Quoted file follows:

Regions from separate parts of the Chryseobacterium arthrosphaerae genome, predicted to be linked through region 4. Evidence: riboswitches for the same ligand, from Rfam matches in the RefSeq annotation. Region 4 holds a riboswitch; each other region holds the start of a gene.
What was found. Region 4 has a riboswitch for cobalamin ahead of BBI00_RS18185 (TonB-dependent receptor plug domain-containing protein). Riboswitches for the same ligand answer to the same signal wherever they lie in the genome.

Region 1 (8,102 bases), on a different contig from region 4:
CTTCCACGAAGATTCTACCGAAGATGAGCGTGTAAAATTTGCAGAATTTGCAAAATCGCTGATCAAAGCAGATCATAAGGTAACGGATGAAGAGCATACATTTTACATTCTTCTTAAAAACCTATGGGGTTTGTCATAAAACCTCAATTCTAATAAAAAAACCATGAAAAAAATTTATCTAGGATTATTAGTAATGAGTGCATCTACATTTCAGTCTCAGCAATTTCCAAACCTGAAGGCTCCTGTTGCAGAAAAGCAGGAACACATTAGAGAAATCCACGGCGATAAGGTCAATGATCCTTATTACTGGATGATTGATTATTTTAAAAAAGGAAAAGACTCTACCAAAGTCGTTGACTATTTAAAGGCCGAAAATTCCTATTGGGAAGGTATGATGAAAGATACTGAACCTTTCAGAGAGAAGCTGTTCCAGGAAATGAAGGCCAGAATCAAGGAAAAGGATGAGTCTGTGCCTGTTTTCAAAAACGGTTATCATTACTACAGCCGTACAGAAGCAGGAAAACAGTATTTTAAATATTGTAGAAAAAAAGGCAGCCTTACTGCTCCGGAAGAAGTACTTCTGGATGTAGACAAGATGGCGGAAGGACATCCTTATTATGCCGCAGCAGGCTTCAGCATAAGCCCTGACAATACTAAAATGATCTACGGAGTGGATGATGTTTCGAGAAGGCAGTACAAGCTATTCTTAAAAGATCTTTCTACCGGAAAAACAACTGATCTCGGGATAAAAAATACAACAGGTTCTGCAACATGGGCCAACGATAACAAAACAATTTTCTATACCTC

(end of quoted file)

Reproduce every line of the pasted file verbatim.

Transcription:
Regions from separate parts of the Chryseobacterium arthrosphaerae genome, predicted to be linked through region 4. Evidence: riboswitches for the same ligand, from Rfam matches in the RefSeq annotation. Region 4 holds a riboswitch; each other region holds the start of a gene.
What was found. Region 4 has a riboswitch for cobalamin ahead of BBI00_RS18185 (TonB-dependent receptor plug domain-containing protein). Riboswitches for the same ligand answer to the same signal wherever they lie in the genome.

Region 1 (8,102 bases), on a different contig from region 4:
CTTCCACGAAGATTCTACCGAAGATGAGCGTGTAAAATTTGCAGAATTTGCAAAATCGCTGATCAAAGCAGATCATAAGGTAACGGATGAAGAGCATACATTTTACATTCTTCTTAAAAACCTATGGGGTTTGTCATAAAACCTCAATTCTAATAAAAAAACCATGAAAAAAATTTATCTAGGATTATTAGTAATGAGTGCATCTACATTTCAGTCTCAGCAATTTCCAAACCTGAAGGCTCCTGTTGCAGAAAAGCAGGAACACATTAGAGAAATCCACGGCGATAAGGTCAATGATCCTTATTACTGGATGATTGATTATTTTAAAAAAGGAAAAGACTCTACCAAAGTCGTTGACTATTTAAAGGCCGAAAATTCCTATTGGGAAGGTATGATGAAAGATACTGAACCTTTCAGAGAGAAGCTGTTCCAGGAAATGAAGGCCAGAATCAAGGAAAAGGATGAGTCTGTGCCTGTTTTCAAAAACGGTTATCATTACTACAGCCGTACAGAAGCAGGAAAACAGTATTTTAAATATTGTAGAAAAAAAGGCAGCCTTACTGCTCCGGAAGAAGTACTTCTGGATGTAGACAAGATGGCGGAAGGACATCCTTATTATGCCGCAGCAGGCTTCAGCATAAGCCCTGACAATACTAAAATGATCTACGGAGTGGATGATGTTTCGAGAAGGCAGTACAAGCTATTCTTAAAAGATCTTTCTACCGGAAAAACAACTGATCTCGGGATAAAAAATACAACAGGTTCTGCAACATGGGCCAACGATAACAAAACAATTTTCTATACCTC